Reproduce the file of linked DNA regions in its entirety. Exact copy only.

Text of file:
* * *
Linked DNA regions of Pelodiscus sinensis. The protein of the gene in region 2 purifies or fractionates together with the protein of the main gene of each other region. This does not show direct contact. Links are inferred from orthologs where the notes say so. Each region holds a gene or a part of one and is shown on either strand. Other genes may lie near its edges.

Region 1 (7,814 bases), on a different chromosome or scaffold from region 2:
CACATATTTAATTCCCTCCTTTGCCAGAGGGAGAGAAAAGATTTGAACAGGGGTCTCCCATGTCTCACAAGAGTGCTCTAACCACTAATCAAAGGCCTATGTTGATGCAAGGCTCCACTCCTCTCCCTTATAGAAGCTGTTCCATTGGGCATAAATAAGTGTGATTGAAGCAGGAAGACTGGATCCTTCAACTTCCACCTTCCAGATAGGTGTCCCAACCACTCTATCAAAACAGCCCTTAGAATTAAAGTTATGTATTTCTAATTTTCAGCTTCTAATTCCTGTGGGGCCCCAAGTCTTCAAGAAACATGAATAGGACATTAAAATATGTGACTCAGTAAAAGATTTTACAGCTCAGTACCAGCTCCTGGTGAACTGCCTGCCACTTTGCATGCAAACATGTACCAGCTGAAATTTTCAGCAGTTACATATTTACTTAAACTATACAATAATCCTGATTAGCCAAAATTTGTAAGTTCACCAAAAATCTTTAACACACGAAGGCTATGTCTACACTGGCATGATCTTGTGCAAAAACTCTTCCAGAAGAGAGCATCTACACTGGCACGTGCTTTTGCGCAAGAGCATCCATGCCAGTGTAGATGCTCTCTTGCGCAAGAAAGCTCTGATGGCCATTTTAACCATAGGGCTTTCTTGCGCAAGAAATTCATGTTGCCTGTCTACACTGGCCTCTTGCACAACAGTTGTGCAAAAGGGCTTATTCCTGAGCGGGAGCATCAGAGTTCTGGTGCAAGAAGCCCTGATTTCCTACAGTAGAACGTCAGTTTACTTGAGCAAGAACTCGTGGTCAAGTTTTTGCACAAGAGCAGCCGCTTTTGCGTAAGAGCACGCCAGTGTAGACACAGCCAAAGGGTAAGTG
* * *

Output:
Linked DNA regions of Pelodiscus sinensis. The protein of the gene in region 2 purifies or fractionates together with the protein of the main gene of each other region. This does not show direct contact. Links are inferred from orthologs where the notes say so. Each region holds a gene or a part of one and is shown on either strand. Other genes may lie near its edges.

Region 1 (7,814 bases), on a different chromosome or scaffold from region 2:
CACATATTTAATTCCCTCCTTTGCCAGAGGGAGAGAAAAGATTTGAACAGGGGTCTCCCATGTCTCACAAGAGTGCTCTAACCACTAATCAAAGGCCTATGTTGATGCAAGGCTCCACTCCTCTCCCTTATAGAAGCTGTTCCATTGGGCATAAATAAGTGTGATTGAAGCAGGAAGACTGGATCCTTCAACTTCCACCTTCCAGATAGGTGTCCCAACCACTCTATCAAAACAGCCCTTAGAATTAAAGTTATGTATTTCTAATTTTCAGCTTCTAATTCCTGTGGGGCCCCAAGTCTTCAAGAAACATGAATAGGACATTAAAATATGTGACTCAGTAAAAGATTTTACAGCTCAGTACCAGCTCCTGGTGAACTGCCTGCCACTTTGCATGCAAACATGTACCAGCTGAAATTTTCAGCAGTTACATATTTACTTAAACTATACAATAATCCTGATTAGCCAAAATTTGTAAGTTCACCAAAAATCTTTAACACACGAAGGCTATGTCTACACTGGCATGATCTTGTGCAAAAACTCTTCCAGAAGAGAGCATCTACACTGGCACGTGCTTTTGCGCAAGAGCATCCATGCCAGTGTAGATGCTCTCTTGCGCAAGAAAGCTCTGATGGCCATTTTAACCATAGGGCTTTCTTGCGCAAGAAATTCATGTTGCCTGTCTACACTGGCCTCTTGCACAACAGTTGTGCAAAAGGGCTTATTCCTGAGCGGGAGCATCAGAGTTCTGGTGCAAGAAGCCCTGATTTCCTACAGTAGAACGTCAGTTTACTTGAGCAAGAACTCGTGGTCAAGTTTTTGCACAAGAGCAGCCGCTTTTGCGTAAGAGCACGCCAGTGTAGACACAGCCAAAGGGTAAGTG